When the removal of the Gold Ray Dam went from paper to action, the dam removers felt a surge of confidence based on the successful removal of Savage Rapids.  But, alas! Hubris and carelessness overtook them.  Instead of moving cautiously with measured steps of removal(as had been the case with Savage Rapids), they took large chunks out of the dam, while underestimating the power of the river in back of it.  The result was an ecological catastrophe.  Suddenly, the river burst through with a violent roar, and moved away from the habitat that had depended on it for sustenance.  Thousands and thousands of water creatures perished.  Photos published showed fishes faces in shock.  These pictures brought a truly affecting quality to creatures that were just caught and eaten at will.  And, irony of ironies, the removal of Gold Ray, which was intended to preserve the salmon and other species,  ultimately contributed towards their destruction.

It must be said that many people from the Fish and Game tried to save as many species as they could.  But their efforts caused only a mild dent in the tragedy that had occurred.  Let us hope that in the future, dam removers will show the same consideration for habitat as dam builders.

A video showing Class 2 Gold Ray Rapid today:

Something to Think About: Mathematical Lunacy

The notion that mathematical reasoning is somehow linked with mental illness is not as far-fetched as it might first appear.  The late mathematician, Robert Brooks, provides an amusing analogy of his own in our discussion of mathematical shape;

RW:  Then it’s(the world of mathematical shapes) your world.  You’re immersed in this abstract universe that you’ve created.

RB:  That’s right.  My wife is a family physician, and she says that the patients that remind her of me the most are the schizophrenics, because they’re walking around in a world that’s very real to them, but invisible to anyone else….  I actually spend a lot of time just sitting with… paper models, playing with them, and asking myself what is the same about them, and what is different.

Mathematics and mental illness:  Something to think about.

Some Notes on Spanish for Reading

Unlike the other languages for reading in this series, the Spanish edition is relatively recent and quite affordable.  It is a delightful and effective way for learning to read Spanish, and is highly recommended.

The book’s introduction treats Spanish vowels and consonants with descriptions on how to pronounce them.  The first chapter is critical for it deals with cognates of which there are an abundance.  These should be studied assiduously, since they are indispensable for expanding vocabulary.  I must say that although I had three years of high school Spanish, and took a summer course in Mexican civilization and culture, the first reading about the Spanish language seemed completely foreign.  The next three chapters place a strong emphasis on the geography and history of Spain and Latin America.  After these chapters, the authors concentrate on legends, festivals, and other aspects of Hispanic culture.  The readings are quite interesting and build up the reader’s knowledge of Spanish grammar, which is much easier to grasp than French or German.  It is not until Chapter 10 that the reader gets his/her first taste of Spanish literature.  The excerpts provided come from Juan Ramon Jimenez’s highly poetic and personal masterpiece, Platero and I.  In this intriguing work, the author shares his thoughts and reflections with his beloved donkey, Platero as they travel together.  An excellent translation of the complete work is available through the University of Texas.  The idea of traveling through towns and surrounding country is a major theme in Spanish literature.  Beginning with the picaresque(which features a rogue as hero, and was a reaction to courtly romances), it finds its culmination in Miguel de Cervantes’s work, Don Quixote, in which Sancho Panza(picaresque tradition) and Don Quixote(courtly tradition) travel the countryside together, viewing events from the point of view of their respective traditions.  The 12th chapter has a long reading:  Women and the Labor Force in Latin America and the Caribbean”.  This is the type of writing you might find in a newspaper or scholarly article.  At first it’s a bit intimidating, but repeated readings will flush out the meaning and boost your confidence.  Chapter 14 has two scholarly articles:  “Latin America in Transition”, and “Drug Traffic:  Two Sides of the Coin”.  The latter is particularly difficult, because some of the grammatical constructions are quite complex.  I would study these two articles until you are comfortable with all the syntactical windings.  Some brief poems by Pablo Neruda complete this instructional volume.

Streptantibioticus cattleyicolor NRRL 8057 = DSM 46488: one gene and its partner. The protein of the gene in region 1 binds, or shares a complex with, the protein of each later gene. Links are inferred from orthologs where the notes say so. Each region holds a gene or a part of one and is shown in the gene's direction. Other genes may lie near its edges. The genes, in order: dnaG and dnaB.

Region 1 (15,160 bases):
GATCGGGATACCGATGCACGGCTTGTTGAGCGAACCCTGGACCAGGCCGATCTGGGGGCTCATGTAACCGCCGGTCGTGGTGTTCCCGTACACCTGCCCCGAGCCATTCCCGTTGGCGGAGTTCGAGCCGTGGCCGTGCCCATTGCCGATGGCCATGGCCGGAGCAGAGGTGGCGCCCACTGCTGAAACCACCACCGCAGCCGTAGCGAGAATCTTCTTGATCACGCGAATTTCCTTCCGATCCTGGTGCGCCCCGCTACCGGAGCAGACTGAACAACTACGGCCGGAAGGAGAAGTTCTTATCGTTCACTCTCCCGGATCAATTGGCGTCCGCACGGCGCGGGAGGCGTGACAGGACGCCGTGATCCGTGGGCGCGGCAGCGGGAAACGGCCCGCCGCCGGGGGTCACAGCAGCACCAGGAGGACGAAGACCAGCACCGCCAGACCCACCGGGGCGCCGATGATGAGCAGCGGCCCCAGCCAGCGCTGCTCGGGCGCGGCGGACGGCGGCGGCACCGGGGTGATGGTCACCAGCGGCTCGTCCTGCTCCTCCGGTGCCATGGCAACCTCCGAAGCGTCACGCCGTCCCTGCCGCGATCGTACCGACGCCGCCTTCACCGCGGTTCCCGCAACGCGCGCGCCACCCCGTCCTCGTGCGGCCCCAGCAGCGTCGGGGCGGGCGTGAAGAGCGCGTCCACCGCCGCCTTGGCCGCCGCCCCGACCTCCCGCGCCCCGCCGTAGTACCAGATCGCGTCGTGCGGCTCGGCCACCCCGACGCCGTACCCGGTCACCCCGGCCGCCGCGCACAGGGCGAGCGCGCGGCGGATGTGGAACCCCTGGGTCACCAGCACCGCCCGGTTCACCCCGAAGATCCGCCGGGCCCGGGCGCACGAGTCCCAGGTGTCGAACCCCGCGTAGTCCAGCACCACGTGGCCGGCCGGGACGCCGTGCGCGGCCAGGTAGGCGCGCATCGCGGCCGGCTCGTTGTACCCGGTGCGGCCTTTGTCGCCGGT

The major shortcomings of this book are two:  there is no comprehensive grammar test at the end as is the case with German for Reading, and there is no vocabulary list, so you will need to purchase a Spanish dictionary.  But the shortcomings are minimal compared to the excellent preparation for reading Spanish that it provides.  After completion, I found I could read a number of literary texts without much difficulty.  I recommend the book to you without hesitation as a wonderful way of experiencing the many facets and colors of the Spanish cultural heritage.